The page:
Sunday, May 17, 2015

Not it's job

The Supreme Court came out with an extremely absurd judgment this week, mandating that government ads cannot be used to build a personality cult and thus, the ads can only have images of the President, the Prime Minister and, strangely, the Chief Justice of India, as well as deceased leaders. This judgment is problematic on two counts, which I will discuss. However, this article should be seen as fair criticism of a judgment on its merits and not any attempt to tarnish the power or reputation of the court, thus inviting contempt of court.

The first problem revolves around the selection of the candidates whose faces may appear on the said ads. If the logic is to allow only constitutional positions to feature on such ads, then the list is much longer than the one created by the court, and does not in fact, include dead people (except maybe Mahatma Gandhi). If the aim was to create a rules-based system, then the rules themselves must be based on some firm logic. If the aim is to avoid creating personality cults on public money, then the court surely could not have missed the cult of dynasties which have gripped India, from the little Sinhas to the big Nehru-Gandhi dynasty. If the logic of the court is to be extended, then all the universities/roads/buildings/hospitals/schemes etc. named after the Dynasty should be stopped, because Rahul, Sonia, Priyanka and Vadra exploit that legacy. As do many other politicians from lesser dynasties. In short, the court's order, if taken to logical conclusion, does not stand the test of logic and in fact, represents a slippery slope.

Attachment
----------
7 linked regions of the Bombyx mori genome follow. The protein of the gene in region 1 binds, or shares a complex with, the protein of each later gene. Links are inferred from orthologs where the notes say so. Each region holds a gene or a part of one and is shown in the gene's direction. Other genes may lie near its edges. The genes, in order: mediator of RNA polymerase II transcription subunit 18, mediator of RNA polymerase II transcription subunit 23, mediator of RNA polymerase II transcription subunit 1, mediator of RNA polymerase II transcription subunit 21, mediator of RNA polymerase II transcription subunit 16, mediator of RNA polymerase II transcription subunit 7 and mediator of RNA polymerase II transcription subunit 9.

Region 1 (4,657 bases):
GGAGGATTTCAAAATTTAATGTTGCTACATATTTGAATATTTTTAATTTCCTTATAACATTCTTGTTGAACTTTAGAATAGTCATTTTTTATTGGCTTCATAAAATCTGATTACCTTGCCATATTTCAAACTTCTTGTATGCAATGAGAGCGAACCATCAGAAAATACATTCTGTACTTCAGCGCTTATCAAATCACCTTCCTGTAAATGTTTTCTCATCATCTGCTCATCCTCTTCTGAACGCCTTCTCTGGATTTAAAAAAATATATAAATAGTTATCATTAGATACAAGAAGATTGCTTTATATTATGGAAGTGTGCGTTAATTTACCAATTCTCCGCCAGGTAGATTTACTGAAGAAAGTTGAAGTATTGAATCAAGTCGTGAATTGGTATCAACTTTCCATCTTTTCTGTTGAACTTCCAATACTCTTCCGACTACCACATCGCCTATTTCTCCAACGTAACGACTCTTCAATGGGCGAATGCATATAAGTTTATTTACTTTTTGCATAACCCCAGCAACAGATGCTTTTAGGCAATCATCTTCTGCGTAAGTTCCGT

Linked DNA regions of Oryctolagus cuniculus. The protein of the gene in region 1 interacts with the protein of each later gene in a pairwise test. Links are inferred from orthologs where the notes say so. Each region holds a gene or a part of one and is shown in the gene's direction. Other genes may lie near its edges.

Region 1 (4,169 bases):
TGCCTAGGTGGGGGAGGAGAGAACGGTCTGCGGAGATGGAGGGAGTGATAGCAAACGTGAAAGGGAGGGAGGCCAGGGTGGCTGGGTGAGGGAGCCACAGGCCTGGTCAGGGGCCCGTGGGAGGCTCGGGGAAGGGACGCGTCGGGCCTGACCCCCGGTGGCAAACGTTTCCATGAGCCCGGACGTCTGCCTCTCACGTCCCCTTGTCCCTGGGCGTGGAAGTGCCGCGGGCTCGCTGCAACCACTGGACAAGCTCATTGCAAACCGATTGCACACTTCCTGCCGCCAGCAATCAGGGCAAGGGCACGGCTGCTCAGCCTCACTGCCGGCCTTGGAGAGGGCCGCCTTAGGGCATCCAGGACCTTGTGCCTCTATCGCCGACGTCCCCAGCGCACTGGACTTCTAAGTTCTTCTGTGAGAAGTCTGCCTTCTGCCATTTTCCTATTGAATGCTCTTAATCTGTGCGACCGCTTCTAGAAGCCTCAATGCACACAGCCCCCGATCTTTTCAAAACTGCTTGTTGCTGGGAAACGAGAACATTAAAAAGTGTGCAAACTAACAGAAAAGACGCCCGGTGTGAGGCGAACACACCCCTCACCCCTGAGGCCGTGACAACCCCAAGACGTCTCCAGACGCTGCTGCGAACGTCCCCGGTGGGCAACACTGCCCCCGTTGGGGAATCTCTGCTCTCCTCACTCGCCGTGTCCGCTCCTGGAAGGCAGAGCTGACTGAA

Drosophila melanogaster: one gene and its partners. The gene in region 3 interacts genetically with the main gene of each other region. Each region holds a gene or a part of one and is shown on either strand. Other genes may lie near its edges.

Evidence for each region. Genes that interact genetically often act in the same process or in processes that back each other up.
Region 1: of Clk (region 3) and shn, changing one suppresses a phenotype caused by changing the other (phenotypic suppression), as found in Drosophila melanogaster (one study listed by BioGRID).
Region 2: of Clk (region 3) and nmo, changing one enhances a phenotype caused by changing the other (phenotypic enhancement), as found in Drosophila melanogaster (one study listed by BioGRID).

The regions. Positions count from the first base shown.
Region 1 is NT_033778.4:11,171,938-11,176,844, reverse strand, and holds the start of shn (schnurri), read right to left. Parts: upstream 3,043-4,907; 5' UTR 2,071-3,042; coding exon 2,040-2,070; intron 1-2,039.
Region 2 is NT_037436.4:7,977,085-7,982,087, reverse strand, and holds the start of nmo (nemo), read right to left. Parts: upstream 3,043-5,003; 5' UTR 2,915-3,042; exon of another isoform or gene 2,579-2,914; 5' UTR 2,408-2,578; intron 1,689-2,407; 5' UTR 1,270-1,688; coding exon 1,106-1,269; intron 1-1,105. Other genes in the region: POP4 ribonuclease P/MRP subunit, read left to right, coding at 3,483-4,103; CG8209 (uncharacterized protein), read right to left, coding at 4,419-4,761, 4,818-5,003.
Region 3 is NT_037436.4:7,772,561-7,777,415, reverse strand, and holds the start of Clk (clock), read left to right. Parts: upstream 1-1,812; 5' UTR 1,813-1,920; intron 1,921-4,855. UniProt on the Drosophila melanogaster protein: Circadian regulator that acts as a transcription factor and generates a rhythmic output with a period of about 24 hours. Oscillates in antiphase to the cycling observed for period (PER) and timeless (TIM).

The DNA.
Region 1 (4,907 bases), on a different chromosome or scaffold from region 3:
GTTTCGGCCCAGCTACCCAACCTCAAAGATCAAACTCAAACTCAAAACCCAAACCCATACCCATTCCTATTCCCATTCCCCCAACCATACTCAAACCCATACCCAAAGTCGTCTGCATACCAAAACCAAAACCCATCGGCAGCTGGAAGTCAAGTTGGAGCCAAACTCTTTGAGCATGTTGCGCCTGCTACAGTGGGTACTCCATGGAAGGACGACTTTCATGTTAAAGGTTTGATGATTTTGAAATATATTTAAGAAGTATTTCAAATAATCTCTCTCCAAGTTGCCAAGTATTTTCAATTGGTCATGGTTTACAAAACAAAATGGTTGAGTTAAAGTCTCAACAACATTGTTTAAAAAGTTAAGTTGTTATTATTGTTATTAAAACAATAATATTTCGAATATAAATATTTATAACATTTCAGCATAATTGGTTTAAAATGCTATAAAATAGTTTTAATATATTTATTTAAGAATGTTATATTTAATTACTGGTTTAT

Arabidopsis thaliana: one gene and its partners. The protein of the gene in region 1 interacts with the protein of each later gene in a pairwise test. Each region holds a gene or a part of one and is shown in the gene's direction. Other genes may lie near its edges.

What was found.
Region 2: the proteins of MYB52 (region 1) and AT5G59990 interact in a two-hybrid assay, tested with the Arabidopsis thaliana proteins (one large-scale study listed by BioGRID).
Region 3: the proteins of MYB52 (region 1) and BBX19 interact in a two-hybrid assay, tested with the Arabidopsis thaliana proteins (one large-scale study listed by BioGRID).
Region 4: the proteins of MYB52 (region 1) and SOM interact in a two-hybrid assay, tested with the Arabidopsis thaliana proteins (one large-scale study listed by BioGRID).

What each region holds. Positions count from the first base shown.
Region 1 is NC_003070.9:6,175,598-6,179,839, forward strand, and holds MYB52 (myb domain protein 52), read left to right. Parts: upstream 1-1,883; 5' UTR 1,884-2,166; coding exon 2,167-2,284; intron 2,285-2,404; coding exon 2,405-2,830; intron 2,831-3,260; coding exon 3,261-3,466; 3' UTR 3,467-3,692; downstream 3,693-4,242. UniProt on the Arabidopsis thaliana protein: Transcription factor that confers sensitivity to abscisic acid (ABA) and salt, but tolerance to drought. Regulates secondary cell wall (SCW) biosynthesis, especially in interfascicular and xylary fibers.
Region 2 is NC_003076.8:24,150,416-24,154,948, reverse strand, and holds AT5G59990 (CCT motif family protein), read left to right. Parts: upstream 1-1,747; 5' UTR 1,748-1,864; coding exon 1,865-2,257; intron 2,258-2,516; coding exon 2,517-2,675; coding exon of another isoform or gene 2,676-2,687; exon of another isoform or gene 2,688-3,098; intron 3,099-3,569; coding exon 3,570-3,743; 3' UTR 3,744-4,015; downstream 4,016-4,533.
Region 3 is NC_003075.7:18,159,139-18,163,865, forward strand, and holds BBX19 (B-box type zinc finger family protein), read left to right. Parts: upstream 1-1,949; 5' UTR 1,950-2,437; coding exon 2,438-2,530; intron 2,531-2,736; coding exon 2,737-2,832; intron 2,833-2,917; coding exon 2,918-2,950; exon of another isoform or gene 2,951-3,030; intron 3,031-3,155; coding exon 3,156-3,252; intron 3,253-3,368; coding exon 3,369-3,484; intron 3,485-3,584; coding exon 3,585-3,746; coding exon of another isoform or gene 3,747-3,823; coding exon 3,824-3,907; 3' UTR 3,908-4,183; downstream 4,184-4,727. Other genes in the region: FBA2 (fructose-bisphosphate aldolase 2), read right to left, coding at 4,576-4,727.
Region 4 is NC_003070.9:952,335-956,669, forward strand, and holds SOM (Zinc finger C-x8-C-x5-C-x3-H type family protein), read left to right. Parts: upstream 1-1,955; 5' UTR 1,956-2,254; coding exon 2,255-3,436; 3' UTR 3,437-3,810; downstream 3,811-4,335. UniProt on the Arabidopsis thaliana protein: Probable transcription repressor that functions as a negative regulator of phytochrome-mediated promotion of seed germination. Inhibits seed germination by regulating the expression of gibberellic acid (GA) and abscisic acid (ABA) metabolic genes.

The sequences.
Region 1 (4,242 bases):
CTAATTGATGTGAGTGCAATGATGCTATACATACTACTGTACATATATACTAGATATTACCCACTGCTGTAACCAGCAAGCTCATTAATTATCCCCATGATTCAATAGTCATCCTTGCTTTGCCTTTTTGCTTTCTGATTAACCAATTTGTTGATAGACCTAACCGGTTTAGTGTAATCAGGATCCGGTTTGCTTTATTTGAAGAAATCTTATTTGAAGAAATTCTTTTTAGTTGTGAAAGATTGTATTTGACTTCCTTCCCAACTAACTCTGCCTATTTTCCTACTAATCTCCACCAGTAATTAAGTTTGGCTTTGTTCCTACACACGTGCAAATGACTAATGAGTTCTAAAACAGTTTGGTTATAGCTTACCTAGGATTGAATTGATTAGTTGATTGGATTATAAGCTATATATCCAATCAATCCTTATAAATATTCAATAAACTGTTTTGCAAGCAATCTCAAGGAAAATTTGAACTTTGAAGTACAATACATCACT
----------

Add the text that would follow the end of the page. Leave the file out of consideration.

The second problem is more serious though. Is it the court's job to keep correcting each and every infirmity in society? Constitutionally, the Supreme Court is mandated to hear matters relating to interpretation of the law, appeals that involve substantive constitutional questions and matters pertaining to fundamental rights. While these may seem rather broad, the court, over the decades, has loaded itself with much more, so much so that petty matters related to tenancy and even appeals to change the national anthem have reached it. From being the court of last resort, it has become just another court in the appeals process, or even a court of first resort in some cases. Naturally then, the wheels of justice hardly move for a vast majority of people - and they are angry. Prime Minister Narendra Modi made a mention of 'five star activists' that clog up the system, but could they do so without the court itself over-reading its constitutional mandate?

In my opinion, the problem with the Supreme Court's verdict, and indeed the core problem that has created the judicial mess, is the instinctive desire to create a paternal state at all levels, so that some higher authority such as the judiciary (but not limited to it) makes decisions for people, assuming people are too foolish or uneducated themselves to make those decisions. Will stopping government ads end personality cults? No - it will simply be pushed into the vast black market instead. Is it a constitutional desire to end personality cults? No - because that is the will of the people (for better or worse). The Constitution cannot be above its people and any attempt to do so will fall flat. The fact is that if personality cults are so bad, then people have to figure it out for themselves. Constitutionally, it is not the Supreme Court's job to teach them what's good or bad for them and a liberal interpretation of the Constitution to that effect does much more harm than any good could justify. 

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